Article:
A panel painting on oak of St Peter, the only surviving part of a tabernacle shrine (1850 × 750 mm), in the Museum of Oslo University has been attributed to Paris, presumably dating from his visit in 1248. Local paintings are usually on pine, so he may have brought this with him, or sent it later. [22]

Paris as an artist

Framed tinted drawing of Heraclius taking down the head of Saint Alban, from the Trinity College, Dublin Life DublinTrinityCollegeMSEi40LifeAlbanFol38vHeracliusTakesDownAlbansHead.jpg
Framed tinted drawing of Heraclius taking down the head of Saint Alban, from the Trinity College, Dublin Life

In some of Paris's manuscripts, a framed miniature occupies the upper half of the page, and in others, they are "marginal" – unframed and occupying the bottom quarter (approximately) of the page. Tinted drawings were an established style well before Paris, and became especially popular in the first half of the 13th century. They were certainly much cheaper and quicker than fully painted illuminations. The tradition of tinted drawings or outline drawings with ink supplemented by coloured wash was distinctively English, dating back to the Anglo-Saxon art of the mid-10th century, and connected with the English Benedictine Reform of the period. A strong influence on one branch of the style was the Carolingian Utrecht Psalter, which was at Canterbury from about 1000 to 1640. This was copied in the 1020s in the Harley Psalter, and in the Eadwine Psalter of the mid-12th century.

Unframed marginal drawing of Richard Marshal, 3rd Earl of Pembroke, from the Corpus Christi College Chronica Richard Marshal unhorses Baldwin Guines at a skirmish by Matthew Paris.jpg
Unframed marginal drawing of Richard Marshal, 3rd Earl of Pembroke, from the Corpus Christi College Chronica

Recent scholarship, notably that of Nigel Morgan, suggests that Paris's influence on other artists of the period has been exaggerated. This is likely because so much more is known about him than other English illuminators of the period, who are mostly anonymous. Most manuscripts seem to have been produced by lay artists in this period. William de Brailes is shown with a clerical tonsure, but he was married, which suggests he had minor orders only. The manuscripts produced by Paris show few signs of collaboration, but art historians detect a School of St Albans surviving after Paris's death, influenced by him.

Paris's style suggests that it was formed by works from around 1200. He was somewhat old-fashioned in retaining a roundness in his figures, rather than adopting the thin angularity of most of his artist contemporaries, especially those in London. His compositions are very inventive; his position as a well-connected monk may have given him more confidence in creating new compositions, whereas a lay artist would prefer to stick to traditional formulae. It may also reflect the lack of full training in the art of the period. His colouring emphasises green and blue, and together with his characteristic layout of a picture in the top half of a page, is relatively distinctive. What are probably his final sketches are found in Vitae duorum Offarum in BL MS Cotton Nero D I.

Paris as a historian

From 1235, the point at which Wendover dropped his pen, Paris continued the history on the plan which his predecessors had followed. He derived much of his information from the letters of important people, which he sometimes inserts, but much more from conversations with the eyewitnesses of events. Among his informants were Richard, Earl of Cornwall, and King Henry III, with whom he appears to have been on intimate terms.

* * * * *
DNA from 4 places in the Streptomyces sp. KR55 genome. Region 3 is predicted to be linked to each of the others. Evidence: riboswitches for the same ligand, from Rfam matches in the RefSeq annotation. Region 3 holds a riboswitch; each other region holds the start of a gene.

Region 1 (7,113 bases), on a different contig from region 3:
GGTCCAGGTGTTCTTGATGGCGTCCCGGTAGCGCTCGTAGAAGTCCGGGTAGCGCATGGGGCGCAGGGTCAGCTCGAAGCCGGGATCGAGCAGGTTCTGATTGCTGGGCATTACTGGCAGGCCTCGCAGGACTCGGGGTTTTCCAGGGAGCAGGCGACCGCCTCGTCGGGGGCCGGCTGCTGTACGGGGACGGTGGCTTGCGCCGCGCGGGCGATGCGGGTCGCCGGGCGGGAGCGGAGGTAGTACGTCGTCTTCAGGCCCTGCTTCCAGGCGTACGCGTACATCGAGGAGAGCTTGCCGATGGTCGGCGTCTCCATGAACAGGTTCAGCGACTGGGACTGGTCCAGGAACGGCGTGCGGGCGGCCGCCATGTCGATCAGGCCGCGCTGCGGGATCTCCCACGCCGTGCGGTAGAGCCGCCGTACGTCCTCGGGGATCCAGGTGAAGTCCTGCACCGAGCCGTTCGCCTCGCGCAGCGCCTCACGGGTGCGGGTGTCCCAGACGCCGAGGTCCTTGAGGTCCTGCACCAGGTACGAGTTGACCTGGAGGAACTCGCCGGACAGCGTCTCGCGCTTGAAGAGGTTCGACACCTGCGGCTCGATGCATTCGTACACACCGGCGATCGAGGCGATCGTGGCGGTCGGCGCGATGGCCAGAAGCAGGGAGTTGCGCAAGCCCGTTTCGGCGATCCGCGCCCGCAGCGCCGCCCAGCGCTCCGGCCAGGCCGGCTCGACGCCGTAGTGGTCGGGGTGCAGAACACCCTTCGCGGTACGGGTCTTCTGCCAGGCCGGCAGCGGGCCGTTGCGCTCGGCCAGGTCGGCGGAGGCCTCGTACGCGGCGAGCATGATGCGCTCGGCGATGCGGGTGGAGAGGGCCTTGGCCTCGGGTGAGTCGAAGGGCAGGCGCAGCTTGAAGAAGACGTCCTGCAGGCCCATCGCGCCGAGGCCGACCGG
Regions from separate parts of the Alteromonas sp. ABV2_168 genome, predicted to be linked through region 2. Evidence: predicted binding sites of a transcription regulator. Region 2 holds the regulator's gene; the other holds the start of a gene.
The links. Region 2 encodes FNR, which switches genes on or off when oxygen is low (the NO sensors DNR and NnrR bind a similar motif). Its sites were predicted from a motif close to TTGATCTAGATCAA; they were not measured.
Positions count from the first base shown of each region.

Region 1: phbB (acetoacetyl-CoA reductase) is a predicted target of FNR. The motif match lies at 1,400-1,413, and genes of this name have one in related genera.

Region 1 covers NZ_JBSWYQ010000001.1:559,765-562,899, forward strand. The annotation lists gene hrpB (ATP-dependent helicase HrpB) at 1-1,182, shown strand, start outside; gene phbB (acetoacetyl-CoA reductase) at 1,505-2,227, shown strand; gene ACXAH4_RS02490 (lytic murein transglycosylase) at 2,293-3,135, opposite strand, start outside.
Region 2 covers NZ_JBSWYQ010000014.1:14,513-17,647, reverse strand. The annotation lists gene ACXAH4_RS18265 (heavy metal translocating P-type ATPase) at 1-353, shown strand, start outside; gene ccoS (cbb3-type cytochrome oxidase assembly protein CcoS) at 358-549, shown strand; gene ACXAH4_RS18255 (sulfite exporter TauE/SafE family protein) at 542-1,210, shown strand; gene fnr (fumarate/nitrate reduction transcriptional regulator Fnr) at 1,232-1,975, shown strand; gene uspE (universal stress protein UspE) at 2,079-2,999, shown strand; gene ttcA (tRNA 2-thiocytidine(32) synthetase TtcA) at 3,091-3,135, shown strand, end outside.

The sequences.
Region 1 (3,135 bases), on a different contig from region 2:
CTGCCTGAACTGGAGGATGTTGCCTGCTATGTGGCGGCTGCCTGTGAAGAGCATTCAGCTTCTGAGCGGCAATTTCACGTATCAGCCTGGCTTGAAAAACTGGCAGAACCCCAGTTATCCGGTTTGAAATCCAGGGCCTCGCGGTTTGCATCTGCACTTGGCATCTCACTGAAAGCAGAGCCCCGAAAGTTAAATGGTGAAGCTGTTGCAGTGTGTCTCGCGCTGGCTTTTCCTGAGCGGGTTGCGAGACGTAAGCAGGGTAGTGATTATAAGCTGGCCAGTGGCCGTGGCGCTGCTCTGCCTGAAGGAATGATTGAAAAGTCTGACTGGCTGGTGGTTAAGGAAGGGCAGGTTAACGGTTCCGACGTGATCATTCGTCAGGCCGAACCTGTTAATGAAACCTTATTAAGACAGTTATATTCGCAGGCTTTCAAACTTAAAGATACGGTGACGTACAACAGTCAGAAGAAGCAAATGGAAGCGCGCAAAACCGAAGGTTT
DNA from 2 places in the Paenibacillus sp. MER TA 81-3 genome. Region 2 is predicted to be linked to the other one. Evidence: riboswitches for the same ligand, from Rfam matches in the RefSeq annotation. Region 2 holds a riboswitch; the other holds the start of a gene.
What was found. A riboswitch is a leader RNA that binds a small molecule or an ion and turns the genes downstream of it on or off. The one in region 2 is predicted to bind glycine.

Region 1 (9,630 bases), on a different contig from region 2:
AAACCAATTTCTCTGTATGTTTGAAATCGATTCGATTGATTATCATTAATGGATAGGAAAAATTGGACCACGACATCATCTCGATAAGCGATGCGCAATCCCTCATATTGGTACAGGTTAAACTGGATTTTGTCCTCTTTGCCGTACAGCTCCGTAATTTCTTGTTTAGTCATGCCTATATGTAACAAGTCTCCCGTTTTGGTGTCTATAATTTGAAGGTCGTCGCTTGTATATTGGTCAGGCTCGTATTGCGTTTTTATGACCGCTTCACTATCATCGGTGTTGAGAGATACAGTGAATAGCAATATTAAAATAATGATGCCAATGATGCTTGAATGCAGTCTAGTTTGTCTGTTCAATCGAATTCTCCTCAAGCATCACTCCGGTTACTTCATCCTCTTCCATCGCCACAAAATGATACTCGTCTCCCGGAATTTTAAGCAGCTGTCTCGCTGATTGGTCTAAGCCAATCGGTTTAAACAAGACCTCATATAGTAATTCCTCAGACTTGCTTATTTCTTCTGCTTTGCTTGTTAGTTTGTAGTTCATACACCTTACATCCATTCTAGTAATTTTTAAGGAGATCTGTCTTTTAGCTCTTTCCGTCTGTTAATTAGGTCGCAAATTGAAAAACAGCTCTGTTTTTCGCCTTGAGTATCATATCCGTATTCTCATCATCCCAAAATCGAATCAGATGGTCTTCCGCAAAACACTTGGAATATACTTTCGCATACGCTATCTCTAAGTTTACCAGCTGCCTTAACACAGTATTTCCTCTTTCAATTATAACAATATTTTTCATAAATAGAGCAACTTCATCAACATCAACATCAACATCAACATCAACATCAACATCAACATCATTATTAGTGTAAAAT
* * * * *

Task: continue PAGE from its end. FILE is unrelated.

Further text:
The king knew that Paris was writing a history, and wanted it to be as exact as possible. In 1257, in the course of a week's visit to St Albans, Henry kept the chronicler beside him night and day, "and guided my pen," says Paris, "with much goodwill and diligence." It is curious that the Chronica Majora gives so unfavourable an account of the king's policy. Henry Richards Luard supposes that Paris never intended his work to be read in its present form. Many passages of the autograph have written next to them, the note offendiculum, which shows that the writer understood the danger which he ran. On the other hand, unexpurgated copies were made in Paris's lifetime. Although the offending passages are duly omitted or softened in his abridgement of his longer work, the Historia Anglorum (written about 1253), Paris's real feelings must have been an open secret. There is no ground for the old theory[ citation needed ] that he was an official historiographer.

Naturalists have praised his descriptions of the English wildlife of his time, brief though they are: in particular his valuable description of the first irruption into England in 1254 of the common crossbill. [23]

Paris as cartographer

The most developed of Matthew Paris's four maps of Britain (Cotton MS Claudius D VI, fol. 12v). The work is organised around a central north-south itinerary from Dover to Newcastle. The crenellations of both the Antonine Wall and Hadrian's Wall can be seen in the drawing. British Library, London. Britannienkarte des Matthew Paris.jpg
The most developed of Matthew Paris's four maps of Britain (Cotton MS Claudius D VI, fol. 12v). The work is organised around a central north–south itinerary from Dover to Newcastle. The crenellations of both the Antonine Wall and Hadrian's Wall can be seen in the drawing. British Library, London.